The past few weeks, Jesus has told us parables. Listeners see Jesus on the attack. In our Gospel today, the Pharisees have had enough. They plan a counterattack.
They direct a carefully formulated question at Jesus, and begin by flattering Him. They call Him a teacher. “We know you are a truthful Man and follow God’s way.” Then as the crowd looks on, they ask, “Is it lawful to pay tax to Caesar or not?”
The crowd must have fallen silent at that. Because this was a loaded question; a no-win situation for Jesus. If He had said they should pay tribute to Caesar, He would lose credibility with the Jews. If He had said it was wrong to pay Caesar, he would be committing a public act of treason and the Romans could arrest Him.
What was He going to say? How was He going to respond? He was in big trouble.
“Show me the coin,” was the Lord’s answer. He is telling the crowd that He doesn’t have the emperor’s coins – they do. Possession of the coin implied acknowledgment of the Roman sovereignty.
He asks, “Whose image is this? Caesar’s? Then give to Caesar the things that are Caesar’s. Give to God the things that are God’s.”
This answer infuriated them. Jesus has made them look like fools, again. Their carefully laid plans had badly misfired. In one sense, His answer didn’t settle anything. He didn’t tell them what belonged to Caesar and what belonged to God. He never laid down rules or regulations. He laid down principles. This is why His teaching is timeless. He gives us the principle, then tells us to think.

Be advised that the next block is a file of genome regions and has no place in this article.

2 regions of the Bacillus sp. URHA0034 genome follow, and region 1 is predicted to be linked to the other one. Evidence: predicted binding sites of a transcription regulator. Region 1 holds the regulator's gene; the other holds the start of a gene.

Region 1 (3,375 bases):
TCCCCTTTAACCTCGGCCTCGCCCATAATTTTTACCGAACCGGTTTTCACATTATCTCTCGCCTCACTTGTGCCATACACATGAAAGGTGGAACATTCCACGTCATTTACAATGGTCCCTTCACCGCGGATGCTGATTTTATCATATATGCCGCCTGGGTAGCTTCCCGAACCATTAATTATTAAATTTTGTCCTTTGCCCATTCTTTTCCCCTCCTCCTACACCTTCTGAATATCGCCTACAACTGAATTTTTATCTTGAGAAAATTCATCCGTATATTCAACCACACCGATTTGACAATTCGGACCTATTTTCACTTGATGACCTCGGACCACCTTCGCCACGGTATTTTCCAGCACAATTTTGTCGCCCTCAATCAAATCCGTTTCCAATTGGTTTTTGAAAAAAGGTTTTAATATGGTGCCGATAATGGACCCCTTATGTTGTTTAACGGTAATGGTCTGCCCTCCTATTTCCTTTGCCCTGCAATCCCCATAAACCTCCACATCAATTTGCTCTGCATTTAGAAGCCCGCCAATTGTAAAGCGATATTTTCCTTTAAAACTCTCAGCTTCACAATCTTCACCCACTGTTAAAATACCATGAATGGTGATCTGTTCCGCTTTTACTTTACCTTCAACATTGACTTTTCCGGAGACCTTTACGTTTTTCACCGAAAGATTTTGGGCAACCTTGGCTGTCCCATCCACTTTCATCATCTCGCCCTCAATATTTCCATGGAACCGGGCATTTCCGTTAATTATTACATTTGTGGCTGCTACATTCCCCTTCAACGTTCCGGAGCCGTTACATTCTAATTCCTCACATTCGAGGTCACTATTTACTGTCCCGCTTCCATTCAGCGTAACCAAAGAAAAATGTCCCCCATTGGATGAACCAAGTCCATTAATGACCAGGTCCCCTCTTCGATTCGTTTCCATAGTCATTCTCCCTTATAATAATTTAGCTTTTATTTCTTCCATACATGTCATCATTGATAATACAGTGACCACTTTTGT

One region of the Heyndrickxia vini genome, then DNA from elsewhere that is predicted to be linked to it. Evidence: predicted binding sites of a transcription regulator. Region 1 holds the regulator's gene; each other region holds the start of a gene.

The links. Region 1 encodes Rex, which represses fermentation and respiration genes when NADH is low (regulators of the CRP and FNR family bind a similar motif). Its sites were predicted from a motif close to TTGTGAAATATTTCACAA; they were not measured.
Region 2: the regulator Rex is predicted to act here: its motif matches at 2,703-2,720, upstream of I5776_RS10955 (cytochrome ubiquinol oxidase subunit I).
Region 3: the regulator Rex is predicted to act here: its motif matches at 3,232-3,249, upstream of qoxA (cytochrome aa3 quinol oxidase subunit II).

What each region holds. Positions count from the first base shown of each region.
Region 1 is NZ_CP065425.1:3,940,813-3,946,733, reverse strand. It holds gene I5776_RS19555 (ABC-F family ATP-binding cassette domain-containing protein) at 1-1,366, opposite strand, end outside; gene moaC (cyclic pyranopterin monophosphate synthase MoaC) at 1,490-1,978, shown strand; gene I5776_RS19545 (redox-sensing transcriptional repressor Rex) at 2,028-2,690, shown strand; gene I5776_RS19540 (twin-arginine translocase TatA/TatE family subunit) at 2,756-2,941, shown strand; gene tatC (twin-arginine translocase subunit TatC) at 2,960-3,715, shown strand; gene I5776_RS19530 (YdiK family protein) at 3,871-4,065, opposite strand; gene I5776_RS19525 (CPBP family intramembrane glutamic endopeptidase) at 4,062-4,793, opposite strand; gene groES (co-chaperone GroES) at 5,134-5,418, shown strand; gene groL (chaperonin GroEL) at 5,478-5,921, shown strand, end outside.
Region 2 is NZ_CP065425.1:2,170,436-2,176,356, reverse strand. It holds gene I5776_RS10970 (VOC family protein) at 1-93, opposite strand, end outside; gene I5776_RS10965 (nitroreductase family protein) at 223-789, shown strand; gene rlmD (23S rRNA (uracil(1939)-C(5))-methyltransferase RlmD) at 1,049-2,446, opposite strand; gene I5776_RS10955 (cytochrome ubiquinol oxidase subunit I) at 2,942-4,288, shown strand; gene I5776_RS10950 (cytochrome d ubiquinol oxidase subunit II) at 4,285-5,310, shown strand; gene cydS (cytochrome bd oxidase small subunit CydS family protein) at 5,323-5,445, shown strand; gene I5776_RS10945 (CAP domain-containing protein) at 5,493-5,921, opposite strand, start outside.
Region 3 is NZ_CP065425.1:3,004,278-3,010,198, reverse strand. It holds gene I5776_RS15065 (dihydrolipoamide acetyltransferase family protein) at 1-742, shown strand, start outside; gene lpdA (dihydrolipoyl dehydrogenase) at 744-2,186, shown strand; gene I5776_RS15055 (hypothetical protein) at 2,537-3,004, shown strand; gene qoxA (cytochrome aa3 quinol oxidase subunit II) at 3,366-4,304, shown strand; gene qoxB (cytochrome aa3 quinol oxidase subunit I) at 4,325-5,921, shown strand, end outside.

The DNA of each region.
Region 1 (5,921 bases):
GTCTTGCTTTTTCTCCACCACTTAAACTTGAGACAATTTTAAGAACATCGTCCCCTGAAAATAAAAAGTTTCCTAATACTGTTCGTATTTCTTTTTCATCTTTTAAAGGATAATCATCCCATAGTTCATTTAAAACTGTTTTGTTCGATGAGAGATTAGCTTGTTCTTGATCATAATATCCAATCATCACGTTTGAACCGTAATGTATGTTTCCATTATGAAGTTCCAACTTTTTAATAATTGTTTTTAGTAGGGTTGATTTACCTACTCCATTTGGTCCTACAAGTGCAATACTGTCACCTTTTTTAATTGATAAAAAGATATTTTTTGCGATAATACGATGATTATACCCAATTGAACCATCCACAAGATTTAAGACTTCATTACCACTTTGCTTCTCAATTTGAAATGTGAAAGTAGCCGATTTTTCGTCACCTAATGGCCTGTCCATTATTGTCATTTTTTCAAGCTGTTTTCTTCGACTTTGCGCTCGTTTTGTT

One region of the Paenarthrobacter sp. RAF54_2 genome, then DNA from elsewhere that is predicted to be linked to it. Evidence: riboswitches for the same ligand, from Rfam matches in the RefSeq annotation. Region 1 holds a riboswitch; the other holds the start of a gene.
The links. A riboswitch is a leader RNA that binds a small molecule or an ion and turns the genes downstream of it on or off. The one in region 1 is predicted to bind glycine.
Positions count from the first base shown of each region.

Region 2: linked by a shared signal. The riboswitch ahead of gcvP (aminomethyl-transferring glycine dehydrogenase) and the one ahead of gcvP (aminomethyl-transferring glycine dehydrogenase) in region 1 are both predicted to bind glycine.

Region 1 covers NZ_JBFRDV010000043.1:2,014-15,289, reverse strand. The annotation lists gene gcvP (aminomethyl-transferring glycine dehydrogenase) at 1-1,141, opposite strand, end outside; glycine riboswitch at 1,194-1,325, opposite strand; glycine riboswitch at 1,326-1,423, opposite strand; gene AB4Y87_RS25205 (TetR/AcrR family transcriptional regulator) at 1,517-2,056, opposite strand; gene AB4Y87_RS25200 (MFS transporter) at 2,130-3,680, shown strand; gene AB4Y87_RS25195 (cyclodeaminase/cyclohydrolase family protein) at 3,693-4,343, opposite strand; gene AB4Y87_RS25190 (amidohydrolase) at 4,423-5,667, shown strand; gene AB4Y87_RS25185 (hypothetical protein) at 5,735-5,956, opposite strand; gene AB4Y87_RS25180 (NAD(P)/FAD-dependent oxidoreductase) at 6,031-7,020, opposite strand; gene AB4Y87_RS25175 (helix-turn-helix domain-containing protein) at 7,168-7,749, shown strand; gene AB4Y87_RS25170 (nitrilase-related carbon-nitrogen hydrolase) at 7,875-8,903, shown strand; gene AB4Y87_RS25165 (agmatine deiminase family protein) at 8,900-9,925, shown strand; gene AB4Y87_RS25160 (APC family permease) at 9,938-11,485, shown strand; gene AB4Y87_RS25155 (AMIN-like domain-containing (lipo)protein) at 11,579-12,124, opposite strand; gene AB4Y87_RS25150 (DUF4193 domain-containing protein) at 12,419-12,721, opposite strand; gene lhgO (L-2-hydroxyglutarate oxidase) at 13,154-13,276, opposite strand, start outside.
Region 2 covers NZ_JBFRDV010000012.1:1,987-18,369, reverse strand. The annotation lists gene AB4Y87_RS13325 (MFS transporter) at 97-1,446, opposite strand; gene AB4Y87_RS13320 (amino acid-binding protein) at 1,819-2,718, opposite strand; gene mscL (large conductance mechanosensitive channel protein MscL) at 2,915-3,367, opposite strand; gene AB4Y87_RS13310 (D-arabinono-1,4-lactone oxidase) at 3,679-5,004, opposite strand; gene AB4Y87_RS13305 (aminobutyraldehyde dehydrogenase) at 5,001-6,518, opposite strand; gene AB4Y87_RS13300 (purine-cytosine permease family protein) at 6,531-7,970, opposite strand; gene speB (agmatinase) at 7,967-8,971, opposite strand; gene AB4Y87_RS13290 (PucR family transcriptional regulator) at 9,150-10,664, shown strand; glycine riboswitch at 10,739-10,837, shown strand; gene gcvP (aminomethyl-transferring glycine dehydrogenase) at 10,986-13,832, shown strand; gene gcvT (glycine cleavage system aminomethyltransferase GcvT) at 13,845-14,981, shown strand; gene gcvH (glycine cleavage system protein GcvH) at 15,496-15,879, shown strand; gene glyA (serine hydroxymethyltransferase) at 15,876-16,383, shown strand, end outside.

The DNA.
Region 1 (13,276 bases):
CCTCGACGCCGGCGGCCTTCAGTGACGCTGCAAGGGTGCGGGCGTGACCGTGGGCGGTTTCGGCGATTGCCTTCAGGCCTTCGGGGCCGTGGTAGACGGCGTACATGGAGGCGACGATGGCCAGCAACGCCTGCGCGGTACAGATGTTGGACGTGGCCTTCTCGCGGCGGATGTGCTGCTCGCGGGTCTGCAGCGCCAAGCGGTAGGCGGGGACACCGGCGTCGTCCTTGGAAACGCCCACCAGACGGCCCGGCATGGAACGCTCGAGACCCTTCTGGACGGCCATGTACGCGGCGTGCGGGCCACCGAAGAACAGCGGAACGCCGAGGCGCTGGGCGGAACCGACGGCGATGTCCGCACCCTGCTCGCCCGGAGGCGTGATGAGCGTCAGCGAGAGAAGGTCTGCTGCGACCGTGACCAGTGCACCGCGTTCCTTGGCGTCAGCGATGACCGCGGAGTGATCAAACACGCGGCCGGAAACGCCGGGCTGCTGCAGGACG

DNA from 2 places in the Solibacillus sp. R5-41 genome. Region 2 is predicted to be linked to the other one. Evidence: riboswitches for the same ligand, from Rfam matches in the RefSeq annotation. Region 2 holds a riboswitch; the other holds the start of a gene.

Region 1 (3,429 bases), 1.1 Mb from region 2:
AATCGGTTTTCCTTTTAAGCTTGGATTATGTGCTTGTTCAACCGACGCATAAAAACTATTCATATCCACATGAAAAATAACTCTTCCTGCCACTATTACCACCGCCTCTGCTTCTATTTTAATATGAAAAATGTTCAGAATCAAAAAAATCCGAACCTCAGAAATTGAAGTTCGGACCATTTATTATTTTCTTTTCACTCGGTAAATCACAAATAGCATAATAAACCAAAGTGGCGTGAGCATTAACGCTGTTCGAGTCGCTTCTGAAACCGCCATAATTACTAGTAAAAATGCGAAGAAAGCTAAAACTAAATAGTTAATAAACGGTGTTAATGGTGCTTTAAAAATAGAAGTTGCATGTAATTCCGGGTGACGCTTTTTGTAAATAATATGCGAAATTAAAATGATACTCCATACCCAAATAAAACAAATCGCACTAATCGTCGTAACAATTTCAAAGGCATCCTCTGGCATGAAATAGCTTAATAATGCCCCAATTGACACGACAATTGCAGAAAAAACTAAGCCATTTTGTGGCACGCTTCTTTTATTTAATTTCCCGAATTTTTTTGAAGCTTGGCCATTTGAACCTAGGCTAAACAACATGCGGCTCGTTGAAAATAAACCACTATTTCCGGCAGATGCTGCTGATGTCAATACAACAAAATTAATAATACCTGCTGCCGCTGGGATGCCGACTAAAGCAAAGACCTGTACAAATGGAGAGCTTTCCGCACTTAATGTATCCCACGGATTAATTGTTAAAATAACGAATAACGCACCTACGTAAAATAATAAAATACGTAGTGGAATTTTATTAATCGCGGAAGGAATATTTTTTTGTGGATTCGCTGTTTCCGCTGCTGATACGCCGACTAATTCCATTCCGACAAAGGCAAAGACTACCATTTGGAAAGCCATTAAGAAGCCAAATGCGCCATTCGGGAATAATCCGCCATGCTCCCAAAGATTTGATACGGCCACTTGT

In a way, that’s what He’s doing in today’s Gospel. He makes His appeal not to some lofty principle, but to common sense. The implication is that the coin has Caesar’s picture on it. So, give it to him. But the most important line is to give to God what is God’s.
God doesn’t need your taxes. He doesn’t need your vote. He doesn’t need you to take up arms in His defense. But God does deserve your conscience. Your conscience doesn’t belong to a human institution. Your greatest love, your greatest loyalty belongs to God.
The Roman coin was stamped with Caesar’s image. But the human heart is stamped with the image of God.
Perhaps the question is, do we give to God what is God’s? We all, at some time in life, have to make decisions. Do we serve God or Caesar? Good or evil?
Being human, we sometimes make bad choices. And we ask the question: What should I do? What must I do to be authentic? To live the life God has called me to live?
Ask yourselves, who comes first in my life? Is Christ in your top 10 list? If not, why not?